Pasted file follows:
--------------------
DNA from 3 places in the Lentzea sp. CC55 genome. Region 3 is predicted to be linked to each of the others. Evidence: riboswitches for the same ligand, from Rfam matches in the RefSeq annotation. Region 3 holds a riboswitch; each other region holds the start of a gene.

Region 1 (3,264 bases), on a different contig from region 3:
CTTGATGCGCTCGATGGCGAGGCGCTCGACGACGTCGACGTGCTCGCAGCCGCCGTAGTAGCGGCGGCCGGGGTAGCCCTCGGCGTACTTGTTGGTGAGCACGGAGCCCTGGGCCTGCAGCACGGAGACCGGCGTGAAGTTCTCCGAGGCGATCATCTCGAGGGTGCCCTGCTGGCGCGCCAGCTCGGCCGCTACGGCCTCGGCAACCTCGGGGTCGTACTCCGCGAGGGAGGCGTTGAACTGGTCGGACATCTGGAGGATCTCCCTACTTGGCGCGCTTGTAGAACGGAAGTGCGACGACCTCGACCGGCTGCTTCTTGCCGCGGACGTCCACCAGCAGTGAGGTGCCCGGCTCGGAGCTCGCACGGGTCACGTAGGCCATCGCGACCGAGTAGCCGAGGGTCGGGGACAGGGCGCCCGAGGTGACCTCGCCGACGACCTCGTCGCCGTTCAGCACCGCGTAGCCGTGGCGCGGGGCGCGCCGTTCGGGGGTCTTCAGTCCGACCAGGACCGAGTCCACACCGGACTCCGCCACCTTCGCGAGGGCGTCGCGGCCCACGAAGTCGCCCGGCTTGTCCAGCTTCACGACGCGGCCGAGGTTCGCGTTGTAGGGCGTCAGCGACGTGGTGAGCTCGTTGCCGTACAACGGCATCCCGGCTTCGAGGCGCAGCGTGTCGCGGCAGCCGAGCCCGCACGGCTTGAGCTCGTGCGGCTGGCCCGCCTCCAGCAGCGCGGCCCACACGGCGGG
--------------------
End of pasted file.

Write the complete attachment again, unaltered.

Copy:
DNA from 3 places in the Lentzea sp. CC55 genome. Region 3 is predicted to be linked to each of the others. Evidence: riboswitches for the same ligand, from Rfam matches in the RefSeq annotation. Region 3 holds a riboswitch; each other region holds the start of a gene.

Region 1 (3,264 bases), on a different contig from region 3:
CTTGATGCGCTCGATGGCGAGGCGCTCGACGACGTCGACGTGCTCGCAGCCGCCGTAGTAGCGGCGGCCGGGGTAGCCCTCGGCGTACTTGTTGGTGAGCACGGAGCCCTGGGCCTGCAGCACGGAGACCGGCGTGAAGTTCTCCGAGGCGATCATCTCGAGGGTGCCCTGCTGGCGCGCCAGCTCGGCCGCTACGGCCTCGGCAACCTCGGGGTCGTACTCCGCGAGGGAGGCGTTGAACTGGTCGGACATCTGGAGGATCTCCCTACTTGGCGCGCTTGTAGAACGGAAGTGCGACGACCTCGACCGGCTGCTTCTTGCCGCGGACGTCCACCAGCAGTGAGGTGCCCGGCTCGGAGCTCGCACGGGTCACGTAGGCCATCGCGACCGAGTAGCCGAGGGTCGGGGACAGGGCGCCCGAGGTGACCTCGCCGACGACCTCGTCGCCGTTCAGCACCGCGTAGCCGTGGCGCGGGGCGCGCCGTTCGGGGGTCTTCAGTCCGACCAGGACCGAGTCCACACCGGACTCCGCCACCTTCGCGAGGGCGTCGCGGCCCACGAAGTCGCCCGGCTTGTCCAGCTTCACGACGCGGCCGAGGTTCGCGTTGTAGGGCGTCAGCGACGTGGTGAGCTCGTTGCCGTACAACGGCATCCCGGCTTCGAGGCGCAGCGTGTCGCGGCAGCCGAGCCCGCACGGCTTGAGCTCGTGCGGCTGGCCCGCCTCCAGCAGCGCGGCCCACACGGCGGG